Amy says that the Magic Bullet is a “lifesaver. Easy to use, easy to clean and purΓ©es food well.” We have one up at the cottage where facilities are more limited, and I’d totally agree – it’s one of those infomercial things that actually come close to the promise, from what I’ve seen.

Kristie recommends both a slow cooker and a pressure cooker, which can really help out, but in different ways. The slow cooker can be loaded up the night before or in the morning for a super-easy stew, and the pressure cooker can turn dried beans into meals in no time flat – you can see our video of how to do that here.

Rebecca says that the Oxo Good Grips Apple Corer and Divider is “a surprising time saver when we’ve got to be in the car and driving to preschool five minutes ago and we have to take a snack and are out of bananas.”

Lastly, we’ve used a Vita-Mix for around 12 years now, and it’s a little pricier than the other suggestions, but it’s hands down the best time saver we’ve got in our kitchen, from operation (dump stuff in and turn it on) to cleanup (usually we just rinse it out.) You can use this link to learn more, and it’ll also get you free shipping if you buy through it.

[we believe in everything we just said, but FYI links to the products above may be affiliate links, for which we’ll earn commissions to help pay our bills if you purchase through them.]

11) You tell us!

What have you done in your kitchen, whether you have kids or not, that’s shaved off precious minutes? Let us know in the comments!

Thanks to Kimberly, Julie, Lisa, Amy, Kristie, Sarah, Kim, and Rebecca for their help with this one!

(Photo by wwarby)

{ 5 comments… read them below or add one }

Erin May 12, 2010 at 12:39 pm

Darn it! I wrote an email with many of these tips and then saved it as a draft and never sent it. That’s the life of a mom.
My biggest tips were mentioned here: making food in little stages and one pot wonders. The stages thing was essential when my daughter was younger (says the mom of a very grown up nine month old). She didn’t nap for more than 15 minutes and nursed every 20 minutes or so when she was awake. One day my husband asked me how I ate, and I explained that every meal was just made in 5 minute incriments. I still made great things, just in easy steps. One a baby is older, you can wear her on your back for that pesky hot pan situation.
My one pot wonder meal is just to take whatever bits of veggies I have left over from other meal (broccoli stems, half a zucchini from tofu scramble, two mushrooms, etc- literally scraps) and sautte them with a bit of oil and garic and ideally a Field Roast Sausage because I love it, then mix it brown rice and let it coat with oil before covering with water (I don’t even measure, just make sure the rice is covered with some extra to spare) and cover the pot and set it to medium low for about 40 minutes. When it’s done, I stir in some nutritional yeast and a fresh tomato if I have it. Yummy and easy. It also works with veggies I have frozen.
Freezing is so great, I just have to agree with that.

Co-sleeping is the only way I got any sleep, and honestly I slept very well for the first few months. At 6 months, my daughter let me know she was ready to sleep on her own, and now I can’t get her to take a nap with me. Those were the good old days.

Jason May 12, 2010 at 12:47 pm

Thanks Erin, it’s never too late! πŸ™‚ It’s actually even more helpful to have this stuff validated after it’s posted with real-world feedback!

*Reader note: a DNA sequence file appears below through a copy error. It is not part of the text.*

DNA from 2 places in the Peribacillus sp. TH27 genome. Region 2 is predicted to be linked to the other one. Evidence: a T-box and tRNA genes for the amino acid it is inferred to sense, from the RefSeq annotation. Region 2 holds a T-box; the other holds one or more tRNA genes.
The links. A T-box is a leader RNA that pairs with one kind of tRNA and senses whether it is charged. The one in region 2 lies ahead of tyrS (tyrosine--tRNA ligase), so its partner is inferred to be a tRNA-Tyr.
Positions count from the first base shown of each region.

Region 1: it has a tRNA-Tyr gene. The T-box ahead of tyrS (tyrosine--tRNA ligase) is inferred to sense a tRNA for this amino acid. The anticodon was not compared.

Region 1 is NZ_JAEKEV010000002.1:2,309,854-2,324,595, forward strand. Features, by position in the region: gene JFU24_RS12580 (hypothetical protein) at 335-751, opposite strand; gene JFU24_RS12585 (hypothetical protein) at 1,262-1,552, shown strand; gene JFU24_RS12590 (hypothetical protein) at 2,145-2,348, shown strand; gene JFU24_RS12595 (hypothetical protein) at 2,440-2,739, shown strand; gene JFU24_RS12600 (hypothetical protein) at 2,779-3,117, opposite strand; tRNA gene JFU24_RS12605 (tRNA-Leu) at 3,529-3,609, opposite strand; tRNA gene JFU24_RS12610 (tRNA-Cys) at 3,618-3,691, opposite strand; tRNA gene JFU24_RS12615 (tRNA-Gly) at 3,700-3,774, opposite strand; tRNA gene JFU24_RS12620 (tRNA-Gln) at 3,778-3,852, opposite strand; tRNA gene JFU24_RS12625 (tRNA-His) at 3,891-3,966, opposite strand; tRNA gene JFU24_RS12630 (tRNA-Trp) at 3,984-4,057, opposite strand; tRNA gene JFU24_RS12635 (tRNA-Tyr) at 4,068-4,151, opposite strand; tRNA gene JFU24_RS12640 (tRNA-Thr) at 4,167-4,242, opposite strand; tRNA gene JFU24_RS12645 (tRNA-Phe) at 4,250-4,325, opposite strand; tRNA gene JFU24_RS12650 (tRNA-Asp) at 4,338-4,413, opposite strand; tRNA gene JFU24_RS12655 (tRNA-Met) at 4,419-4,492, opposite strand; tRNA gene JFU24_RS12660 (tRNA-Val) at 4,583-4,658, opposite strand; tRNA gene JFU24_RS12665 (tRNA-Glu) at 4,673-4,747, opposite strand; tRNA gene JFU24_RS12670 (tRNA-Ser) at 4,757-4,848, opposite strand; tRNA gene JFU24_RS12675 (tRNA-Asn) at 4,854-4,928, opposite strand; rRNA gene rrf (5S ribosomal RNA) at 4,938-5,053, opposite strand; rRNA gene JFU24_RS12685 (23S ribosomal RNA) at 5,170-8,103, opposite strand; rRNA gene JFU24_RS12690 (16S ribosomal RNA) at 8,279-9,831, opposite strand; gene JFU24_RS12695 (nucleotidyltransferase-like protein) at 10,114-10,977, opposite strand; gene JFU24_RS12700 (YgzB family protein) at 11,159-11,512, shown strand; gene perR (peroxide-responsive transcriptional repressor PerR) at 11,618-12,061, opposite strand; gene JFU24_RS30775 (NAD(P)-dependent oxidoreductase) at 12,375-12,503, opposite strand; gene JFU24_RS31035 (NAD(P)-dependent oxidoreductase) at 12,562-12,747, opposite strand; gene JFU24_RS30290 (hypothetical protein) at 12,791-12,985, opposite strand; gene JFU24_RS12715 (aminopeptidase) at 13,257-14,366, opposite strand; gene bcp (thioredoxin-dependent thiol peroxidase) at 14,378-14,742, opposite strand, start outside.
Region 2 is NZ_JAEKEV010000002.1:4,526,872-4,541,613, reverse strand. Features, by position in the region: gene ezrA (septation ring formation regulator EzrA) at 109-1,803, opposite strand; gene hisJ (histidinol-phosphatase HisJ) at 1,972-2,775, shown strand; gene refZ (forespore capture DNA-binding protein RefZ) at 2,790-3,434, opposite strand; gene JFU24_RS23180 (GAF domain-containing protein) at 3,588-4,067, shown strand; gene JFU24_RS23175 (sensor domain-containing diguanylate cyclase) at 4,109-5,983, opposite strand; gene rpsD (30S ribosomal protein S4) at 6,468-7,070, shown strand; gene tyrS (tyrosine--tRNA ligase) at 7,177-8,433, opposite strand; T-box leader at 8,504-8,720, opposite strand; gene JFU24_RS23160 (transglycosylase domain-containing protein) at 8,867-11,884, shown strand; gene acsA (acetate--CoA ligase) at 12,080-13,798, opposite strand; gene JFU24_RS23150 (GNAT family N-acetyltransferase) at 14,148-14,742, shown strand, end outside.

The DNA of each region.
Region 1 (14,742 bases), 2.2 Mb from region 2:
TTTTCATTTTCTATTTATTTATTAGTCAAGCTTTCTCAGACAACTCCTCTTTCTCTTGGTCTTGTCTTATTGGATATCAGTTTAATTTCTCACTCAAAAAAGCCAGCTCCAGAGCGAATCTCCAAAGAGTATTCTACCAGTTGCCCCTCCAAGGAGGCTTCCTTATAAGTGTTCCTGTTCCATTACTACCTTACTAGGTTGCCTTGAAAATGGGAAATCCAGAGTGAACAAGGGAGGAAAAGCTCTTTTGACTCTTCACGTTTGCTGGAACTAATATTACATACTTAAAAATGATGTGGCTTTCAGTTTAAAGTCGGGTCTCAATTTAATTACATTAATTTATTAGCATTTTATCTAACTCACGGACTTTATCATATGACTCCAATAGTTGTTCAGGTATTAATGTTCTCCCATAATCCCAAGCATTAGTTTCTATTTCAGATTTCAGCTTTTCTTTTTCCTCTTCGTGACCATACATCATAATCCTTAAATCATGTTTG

Lisa May 13, 2010 at 3:25 am

I completely agree with Erin! I was a single parent with my baby, and that was definitely the only way of doing things!
On the freezer front, I think the idea of making vats of versatile, nutrient dense meal components during the week for use in several entirely different meals, and then stocking the freezer with 1/2 of it is very useful.
I’ve always got hidden vegetable tomato sauce (some of it in tiny pots for instant toddler meals), nut roast made with seeds and veg (great for burgers, sandwiches, trad english meals or just to munch:), chickpeas for hummous and cooking, beans, savoury and sweet scones (great toddler snacks) and pesto blobs with nutritional yeast, miso, sunflower seeds and herbs.
They’re time saving because you can use them in so many different ways to create almost instant dinners, or just to perk up boring knocked together meals and add valuable nutrients (a dollop of pesto will perk most things up!)

Sling wise, front carriers are great until they start getting a little more active with their hands! Mine was making biscuits with me when she was a few months old. They’re absolutely wonderful.

And co-sleeping doesn’t work for everyone, my daughter doesn’t like the stimulation of having someone next to her, it actually keeps her awake (this took me months and months to understand, and our sleep problems were resolved overnight!) They’re all different! :0)

Tikka Smiley May 15, 2010 at 9:24 am

The greatest meal-prep saver for me is undoubtably my slow-cooker. With a 2 1/2 year old running around and a 7 month old baby playing in her excersaucer, I need only 5 minutes to open up a can of coconut milk, a box of veggie stock, 1 cup of uncooked rice brown and a heaping spoonful of thai curry powder and turn my slow cooker on low for 8 hours. When I have a minute or 2 a few hours later, I’ll stir in some chopped veggies (usually defrosted frozen ones – I rarely have time to chop veg with a big knife…) and either a can of chickpeas or sliced tofu. And the slow cooker keeps my scrumptious curry hot and ready for my whole family and our staggered eating schedules.
I’m also a huge fan of baby wearing and co-sleeping. In fact, I slept in an upright position with my daughters in my Cuddly Wrap for the first 4 months of each of their lives. My older duaghter was born 7 weeks premature, so I did everything I could to simulate being in my womb by wearing her almost 24 hours a day – I could even tap dance with her on! The intimacy of baby-wearing is incomparable and I loved the security of knowing exactly how my babies were doing at any time.
I wish you many joyous times with your little-one-to-be!

treaclemine June 2, 2010 at 11:01 am

Sprouts! Always have some mung beans sprouting in the sprouter … use the rinsing water to water your house/tub plants πŸ™‚